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PostSun May 24, 2020 10:09 am 
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A most interesting and informative thread. Thanks, everyone.
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RodF
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PostSun May 24, 2020 5:39 pm 
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National Forest System Trails Stewardship Act of 2016 notes that “The lack of maintenance on National Forest System trails threatens access to public lands, and may cause increased environmental damage, threaten public safety, and increase future maintenance costs.”  and sets goals:
“(1) augment and support the capabilities of Federal employees to carry out or contribute to trail maintenance;
(2) provide meaningful opportunities for volunteers and partners to carry out trail maintenance in each region of the Forest Service;
(3) address the barriers to increased volunteerism and partnerships in trail maintenance identified by volunteers, partners, and others;
(4) prioritize increased volunteerism and partnerships in trail maintenance in those regions with the most severe trail maintenance needs, and where trail maintenance backlogs are jeopardizing access to National Forest lands; and
(5) aim to increase trail maintenance by volunteers and partners by 100 percent by the date that is 5 years after the date of the enactment of this Act.”

The Forest Service’s “National Strategy for a Sustainable Trail System” sets “Trails are an agency priority”.  It identifies “agency processes and culture” as one area which requires action to “remove barriers”  by adopting “improved and innovative approaches”.  Its goal is to “maximize opportunities for effective partnering and trail stewardship” to maintain a diverse, sustainable, well-maintained trail system.

mb wrote:
* From someone who works on legislation affecting a land manager, basically "we passed legislation to enable and encourage them to do a certain thing. They continue to not do it and it's frustrating."

Back on the topic of this thread: one of the three items above directly relates to 'adopt a trail'.

Well, they issued a report and put up a splashy web page...

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"of all the paths you take in life, make sure a few of them are dirt" - John Muir
"the wild is not the opposite of cultivated.  It is the opposite of the captivated” - Vandana Shiva
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treeswarper
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PostSun May 24, 2020 7:37 pm 
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FiresideChats wrote:
That's actually less of a difference than I expected. A substantial difference, but offset as per the  note, that more volunteers will turn up for xcut than than the chain. I would suspect more than 3x as many in fact.

I'm not too sure about that.  The training classes that I've been to for chainsaw were filled up as were the crosscut classes.  What happens is that there is more work planned in the wilderness, and that rules out chainsaws.  That's what I see when I look at the projects.  Also, the WTA does not or did not allow volunteers to run chainsaws.   The PCTA does. 

The certification bit may be harder for chainsaws?  I am not sure how hard it is to get the A level because I went right to the B level.

An anecdote:  I know of a very good professional timber faller who wanted to volunteer to fall hazard trees, along the school bus route.  He was told he could not because he had to be certified and that was done for the year.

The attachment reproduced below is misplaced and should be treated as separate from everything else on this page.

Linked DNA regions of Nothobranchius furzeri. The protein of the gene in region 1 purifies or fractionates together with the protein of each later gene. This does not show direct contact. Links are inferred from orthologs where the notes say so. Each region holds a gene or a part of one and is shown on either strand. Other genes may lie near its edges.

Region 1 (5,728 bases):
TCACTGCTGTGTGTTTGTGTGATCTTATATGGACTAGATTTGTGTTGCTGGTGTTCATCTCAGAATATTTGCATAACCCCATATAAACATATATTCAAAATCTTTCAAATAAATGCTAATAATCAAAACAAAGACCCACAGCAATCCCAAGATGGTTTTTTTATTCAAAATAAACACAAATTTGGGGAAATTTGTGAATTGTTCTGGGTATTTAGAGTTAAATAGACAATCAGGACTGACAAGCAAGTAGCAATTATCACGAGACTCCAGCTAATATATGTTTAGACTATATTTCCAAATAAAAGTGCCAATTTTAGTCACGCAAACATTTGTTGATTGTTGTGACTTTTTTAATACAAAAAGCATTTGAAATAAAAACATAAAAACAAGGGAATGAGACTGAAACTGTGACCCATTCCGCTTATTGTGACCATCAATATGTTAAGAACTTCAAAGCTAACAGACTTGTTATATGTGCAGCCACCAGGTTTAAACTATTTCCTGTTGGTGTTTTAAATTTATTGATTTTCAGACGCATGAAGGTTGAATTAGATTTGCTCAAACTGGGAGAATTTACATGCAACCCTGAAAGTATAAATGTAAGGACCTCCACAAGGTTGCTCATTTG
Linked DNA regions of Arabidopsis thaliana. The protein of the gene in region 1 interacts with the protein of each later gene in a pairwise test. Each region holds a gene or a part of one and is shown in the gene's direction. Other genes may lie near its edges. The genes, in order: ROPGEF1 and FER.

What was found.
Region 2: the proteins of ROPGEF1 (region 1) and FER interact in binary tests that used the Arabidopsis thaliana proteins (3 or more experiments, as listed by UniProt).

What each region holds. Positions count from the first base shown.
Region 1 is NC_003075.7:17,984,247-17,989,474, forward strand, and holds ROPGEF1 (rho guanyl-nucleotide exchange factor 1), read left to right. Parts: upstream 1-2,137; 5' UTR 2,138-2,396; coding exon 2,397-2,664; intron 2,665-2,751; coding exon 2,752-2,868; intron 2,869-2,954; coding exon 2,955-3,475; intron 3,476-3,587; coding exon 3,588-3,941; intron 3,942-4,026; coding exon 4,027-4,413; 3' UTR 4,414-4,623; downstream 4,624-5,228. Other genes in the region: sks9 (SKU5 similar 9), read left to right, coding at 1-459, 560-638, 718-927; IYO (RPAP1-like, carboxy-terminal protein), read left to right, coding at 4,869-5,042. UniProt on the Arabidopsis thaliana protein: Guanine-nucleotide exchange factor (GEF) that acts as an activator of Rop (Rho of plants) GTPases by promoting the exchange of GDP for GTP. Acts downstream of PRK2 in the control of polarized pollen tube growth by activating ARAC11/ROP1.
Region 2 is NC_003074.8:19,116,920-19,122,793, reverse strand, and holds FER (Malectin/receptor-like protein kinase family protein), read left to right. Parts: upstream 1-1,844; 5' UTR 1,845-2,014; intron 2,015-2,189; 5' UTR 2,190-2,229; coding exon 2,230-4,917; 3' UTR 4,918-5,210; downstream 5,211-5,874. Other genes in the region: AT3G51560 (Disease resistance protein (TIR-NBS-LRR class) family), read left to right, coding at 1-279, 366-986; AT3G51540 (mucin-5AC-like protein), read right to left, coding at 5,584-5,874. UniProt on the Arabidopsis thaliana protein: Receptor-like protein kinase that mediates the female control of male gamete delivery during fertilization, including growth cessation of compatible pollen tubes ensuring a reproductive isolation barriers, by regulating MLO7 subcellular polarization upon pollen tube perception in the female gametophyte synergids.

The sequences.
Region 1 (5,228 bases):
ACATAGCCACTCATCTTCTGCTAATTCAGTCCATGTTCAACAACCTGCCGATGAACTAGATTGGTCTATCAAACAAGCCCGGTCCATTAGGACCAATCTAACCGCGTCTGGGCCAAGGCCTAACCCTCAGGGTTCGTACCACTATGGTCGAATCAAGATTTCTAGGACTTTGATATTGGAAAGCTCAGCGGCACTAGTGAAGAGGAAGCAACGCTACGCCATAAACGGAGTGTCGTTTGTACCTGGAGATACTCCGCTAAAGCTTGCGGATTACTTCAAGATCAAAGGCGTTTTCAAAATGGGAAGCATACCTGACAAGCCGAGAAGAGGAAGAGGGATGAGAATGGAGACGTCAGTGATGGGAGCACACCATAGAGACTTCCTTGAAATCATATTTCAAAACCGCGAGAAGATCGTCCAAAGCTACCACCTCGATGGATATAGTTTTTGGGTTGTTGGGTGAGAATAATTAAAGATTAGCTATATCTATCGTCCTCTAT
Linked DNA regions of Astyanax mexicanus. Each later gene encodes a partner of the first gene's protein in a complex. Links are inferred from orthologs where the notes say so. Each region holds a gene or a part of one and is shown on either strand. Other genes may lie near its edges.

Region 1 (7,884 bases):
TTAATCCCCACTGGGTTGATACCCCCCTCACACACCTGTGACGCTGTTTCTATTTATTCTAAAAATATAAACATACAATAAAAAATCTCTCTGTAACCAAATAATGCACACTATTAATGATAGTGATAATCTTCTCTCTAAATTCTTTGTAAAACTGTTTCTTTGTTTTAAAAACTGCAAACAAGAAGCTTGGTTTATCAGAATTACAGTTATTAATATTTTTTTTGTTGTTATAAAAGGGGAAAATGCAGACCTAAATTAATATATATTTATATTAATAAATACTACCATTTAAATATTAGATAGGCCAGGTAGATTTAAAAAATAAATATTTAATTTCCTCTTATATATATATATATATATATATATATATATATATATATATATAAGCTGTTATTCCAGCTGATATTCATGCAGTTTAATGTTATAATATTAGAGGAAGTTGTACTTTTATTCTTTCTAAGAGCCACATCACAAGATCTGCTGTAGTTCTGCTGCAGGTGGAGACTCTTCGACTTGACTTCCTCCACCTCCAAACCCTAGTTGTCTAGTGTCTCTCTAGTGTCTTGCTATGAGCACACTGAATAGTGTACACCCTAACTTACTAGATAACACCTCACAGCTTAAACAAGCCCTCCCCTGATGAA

I went out one day where he was working and he yelled at me to tell him how to fall a tree because I was certified and he was not.  I told him I'd have to lie down on the ground and look at the tree because I was merely certified to buck trees up.  We laughed at the absurdity of his situation.  But rules is rules.  He is one who likes to ride his dirt bikes on the trails and takes a saw along in early spring to cut trails out.

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FiresideChats
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PostSun May 24, 2020 8:51 pm 
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treeswarper wrote:
Also, the WTA does not or did not allow volunteers to run chainsaws. 

treeswarper wrote:
He was told he could not because he had to be certified and that was done for the year. 

To me, this is a direct consequence of the over-litigious society in which we live as well as the increasing bureaucratic norms that everybody of all political stripes knocks, but seems powerless to stop.
treeswarper wrote:
He is one who likes to ride his dirt bikes on the trails and takes a saw along in early spring to cut trails out.

I appreciate the efforts of these folks as well as all other volunteers. I'm my mind there are three main mentalities for trail work: dirt bike and chainsaws folks, yuppies and suburban/rural nature lovers that plan to volunteer on a long saw crew (my team), and the leather and stirrups of the backcountry horsepackers.
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ranger rock
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PostMon May 25, 2020 2:28 pm 
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There is an overgrown section of the dry creek trail that was by passed by a road that could use some TLC.  The road is now too rough to drive so people have to walk up it.  It would be so much better if folks could hike up the old trail instead.
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gb
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PostMon May 25, 2020 3:29 pm 
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I've done work on two trails using a Bowsaw, which is reasonable to carry on the back of a pack. Clearly it would depend on the "strength" and "stiffness" of the blade and the clearance to the handle. https://www.tractorsupply.com/tsc/product/stanley-fatmax-bow-saw-1322518?cm_mmc=feed-_-GoogleShopping-_-Product-_-1322518&gclid=CjwKCAjw2a32BRBXEiwAUcugiFAXJm89GHWZVFlso2nARgwaPJzJbQb7ttQ3Xqgcdb27A7HrpRN1zxoC5MkQAvD_BwE

I was able to cut logs to about 10" pretty quickly. A second friend carried a 24" lopper. In each case I cut areas of about 1/2 mile and still had time to do a long hike the same day. On one trail I cut a new route across an avalanche path of about 200 yards and in total made easily passable a trail gaining about 3200' over perhaps four miles. Parts of the trail did not require much work. The trail used to be in 101 Hikes.